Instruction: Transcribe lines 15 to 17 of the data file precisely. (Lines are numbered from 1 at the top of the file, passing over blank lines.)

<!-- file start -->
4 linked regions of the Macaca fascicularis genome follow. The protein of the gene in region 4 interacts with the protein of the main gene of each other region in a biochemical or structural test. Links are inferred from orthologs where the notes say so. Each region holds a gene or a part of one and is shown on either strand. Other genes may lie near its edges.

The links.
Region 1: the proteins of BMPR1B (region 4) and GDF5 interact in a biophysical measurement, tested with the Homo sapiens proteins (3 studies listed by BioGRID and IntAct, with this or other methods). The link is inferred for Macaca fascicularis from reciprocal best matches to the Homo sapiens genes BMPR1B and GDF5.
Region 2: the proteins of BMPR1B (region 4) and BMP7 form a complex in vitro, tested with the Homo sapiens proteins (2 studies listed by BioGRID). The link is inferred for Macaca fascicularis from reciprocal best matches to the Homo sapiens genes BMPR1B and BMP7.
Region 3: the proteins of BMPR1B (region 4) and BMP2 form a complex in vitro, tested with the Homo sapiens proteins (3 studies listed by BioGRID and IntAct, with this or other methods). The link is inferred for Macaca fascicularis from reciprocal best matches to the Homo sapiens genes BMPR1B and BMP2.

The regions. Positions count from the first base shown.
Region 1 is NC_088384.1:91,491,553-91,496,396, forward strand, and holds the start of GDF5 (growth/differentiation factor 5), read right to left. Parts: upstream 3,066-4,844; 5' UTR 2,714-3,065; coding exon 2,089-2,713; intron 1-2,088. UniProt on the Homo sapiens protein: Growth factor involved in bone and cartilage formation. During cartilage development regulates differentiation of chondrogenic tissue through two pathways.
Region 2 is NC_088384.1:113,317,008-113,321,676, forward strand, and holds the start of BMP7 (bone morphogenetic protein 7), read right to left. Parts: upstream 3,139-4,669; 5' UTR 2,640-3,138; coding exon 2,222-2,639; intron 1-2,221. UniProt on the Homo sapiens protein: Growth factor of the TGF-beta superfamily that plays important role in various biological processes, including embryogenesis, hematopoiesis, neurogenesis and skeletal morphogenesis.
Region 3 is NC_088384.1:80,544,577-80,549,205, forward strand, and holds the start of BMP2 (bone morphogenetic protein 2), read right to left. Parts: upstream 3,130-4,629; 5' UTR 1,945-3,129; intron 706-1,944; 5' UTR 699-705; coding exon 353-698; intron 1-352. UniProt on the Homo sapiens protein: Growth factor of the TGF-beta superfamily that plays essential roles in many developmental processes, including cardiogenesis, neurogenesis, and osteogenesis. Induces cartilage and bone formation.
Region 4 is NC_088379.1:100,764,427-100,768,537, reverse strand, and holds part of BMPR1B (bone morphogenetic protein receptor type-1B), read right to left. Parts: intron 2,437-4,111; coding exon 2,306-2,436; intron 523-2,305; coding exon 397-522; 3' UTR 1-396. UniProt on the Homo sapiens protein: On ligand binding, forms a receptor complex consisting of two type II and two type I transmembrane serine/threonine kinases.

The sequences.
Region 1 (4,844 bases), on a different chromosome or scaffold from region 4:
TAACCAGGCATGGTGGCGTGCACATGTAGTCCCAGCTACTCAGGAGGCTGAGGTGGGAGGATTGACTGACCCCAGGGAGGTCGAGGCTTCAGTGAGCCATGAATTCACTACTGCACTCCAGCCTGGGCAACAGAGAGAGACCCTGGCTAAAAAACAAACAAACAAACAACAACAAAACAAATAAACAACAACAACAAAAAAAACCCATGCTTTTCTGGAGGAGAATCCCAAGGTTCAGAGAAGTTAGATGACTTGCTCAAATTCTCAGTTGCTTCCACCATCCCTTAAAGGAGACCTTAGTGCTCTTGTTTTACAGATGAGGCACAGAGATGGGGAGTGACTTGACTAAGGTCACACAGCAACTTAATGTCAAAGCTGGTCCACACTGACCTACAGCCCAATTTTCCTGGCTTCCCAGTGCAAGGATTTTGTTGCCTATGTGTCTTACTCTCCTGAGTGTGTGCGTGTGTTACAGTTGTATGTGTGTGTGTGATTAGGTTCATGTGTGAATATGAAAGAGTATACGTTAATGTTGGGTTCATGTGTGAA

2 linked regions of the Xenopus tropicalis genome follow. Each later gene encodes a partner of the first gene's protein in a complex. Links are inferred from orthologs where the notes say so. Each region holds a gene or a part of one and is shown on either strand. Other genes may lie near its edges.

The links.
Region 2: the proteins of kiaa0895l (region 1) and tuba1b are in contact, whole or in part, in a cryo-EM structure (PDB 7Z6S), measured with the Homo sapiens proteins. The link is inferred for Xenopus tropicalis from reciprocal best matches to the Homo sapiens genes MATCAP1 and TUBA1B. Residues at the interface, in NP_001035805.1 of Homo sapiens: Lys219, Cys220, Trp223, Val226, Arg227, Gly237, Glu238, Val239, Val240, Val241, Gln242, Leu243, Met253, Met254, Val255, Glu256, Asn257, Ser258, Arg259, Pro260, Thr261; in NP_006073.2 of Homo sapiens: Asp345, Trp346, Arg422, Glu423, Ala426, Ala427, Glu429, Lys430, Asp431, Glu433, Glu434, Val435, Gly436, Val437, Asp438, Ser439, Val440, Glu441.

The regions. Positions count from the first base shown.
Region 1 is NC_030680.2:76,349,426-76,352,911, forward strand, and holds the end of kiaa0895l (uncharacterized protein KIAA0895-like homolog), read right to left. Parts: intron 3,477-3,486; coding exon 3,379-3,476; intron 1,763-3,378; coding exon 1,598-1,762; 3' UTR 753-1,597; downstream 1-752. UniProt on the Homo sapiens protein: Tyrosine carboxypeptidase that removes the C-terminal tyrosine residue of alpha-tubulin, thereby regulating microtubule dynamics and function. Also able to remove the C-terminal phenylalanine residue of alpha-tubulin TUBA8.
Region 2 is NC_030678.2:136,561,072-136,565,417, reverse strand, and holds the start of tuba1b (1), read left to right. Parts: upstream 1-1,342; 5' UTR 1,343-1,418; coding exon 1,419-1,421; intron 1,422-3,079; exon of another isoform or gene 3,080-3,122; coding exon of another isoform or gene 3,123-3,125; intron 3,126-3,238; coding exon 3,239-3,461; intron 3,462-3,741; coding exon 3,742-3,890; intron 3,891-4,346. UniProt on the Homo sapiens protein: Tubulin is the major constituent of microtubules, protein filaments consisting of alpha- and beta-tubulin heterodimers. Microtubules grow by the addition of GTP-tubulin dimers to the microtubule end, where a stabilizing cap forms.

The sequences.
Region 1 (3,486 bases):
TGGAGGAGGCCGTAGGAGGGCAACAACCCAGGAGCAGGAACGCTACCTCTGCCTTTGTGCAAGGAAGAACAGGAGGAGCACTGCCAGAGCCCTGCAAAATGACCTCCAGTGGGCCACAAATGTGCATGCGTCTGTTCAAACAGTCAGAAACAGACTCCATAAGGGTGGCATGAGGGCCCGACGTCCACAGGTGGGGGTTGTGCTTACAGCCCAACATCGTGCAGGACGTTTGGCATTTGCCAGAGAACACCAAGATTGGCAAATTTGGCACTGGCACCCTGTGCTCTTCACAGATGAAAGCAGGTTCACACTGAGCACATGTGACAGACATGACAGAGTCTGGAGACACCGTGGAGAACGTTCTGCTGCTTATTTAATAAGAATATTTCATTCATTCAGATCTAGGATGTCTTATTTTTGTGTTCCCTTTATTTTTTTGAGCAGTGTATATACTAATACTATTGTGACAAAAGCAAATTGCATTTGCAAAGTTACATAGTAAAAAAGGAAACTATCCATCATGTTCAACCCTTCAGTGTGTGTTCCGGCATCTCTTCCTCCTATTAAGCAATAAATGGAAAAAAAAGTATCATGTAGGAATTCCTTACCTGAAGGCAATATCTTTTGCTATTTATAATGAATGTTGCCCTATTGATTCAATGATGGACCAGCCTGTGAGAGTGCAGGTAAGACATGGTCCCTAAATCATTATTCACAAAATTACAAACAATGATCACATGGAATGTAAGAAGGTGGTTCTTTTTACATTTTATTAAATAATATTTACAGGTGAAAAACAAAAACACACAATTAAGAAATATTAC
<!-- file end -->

The links.
Region 2: the proteins of kiaa0895l (region 1) and tuba1b are in contact, whole or in part, in a cryo-EM structure (PDB 7Z6S), measured with the Homo sapiens proteins. The link is inferred for Xenopus tropicalis from reciprocal best matches to the Homo sapiens genes MATCAP1 and TUBA1B. Residues at the interface, in NP_001035805.1 of Homo sapiens: Lys219, Cys220, Trp223, Val226, Arg227, Gly237, Glu238, Val239, Val240, Val241, Gln242, Leu243, Met253, Met254, Val255, Glu256, Asn257, Ser258, Arg259, Pro260, Thr261; in NP_006073.2 of Homo sapiens: Asp345, Trp346, Arg422, Glu423, Ala426, Ala427, Glu429, Lys430, Asp431, Glu433, Glu434, Val435, Gly436, Val437, Asp438, Ser439, Val440, Glu441.

The regions. Positions count from the first base shown.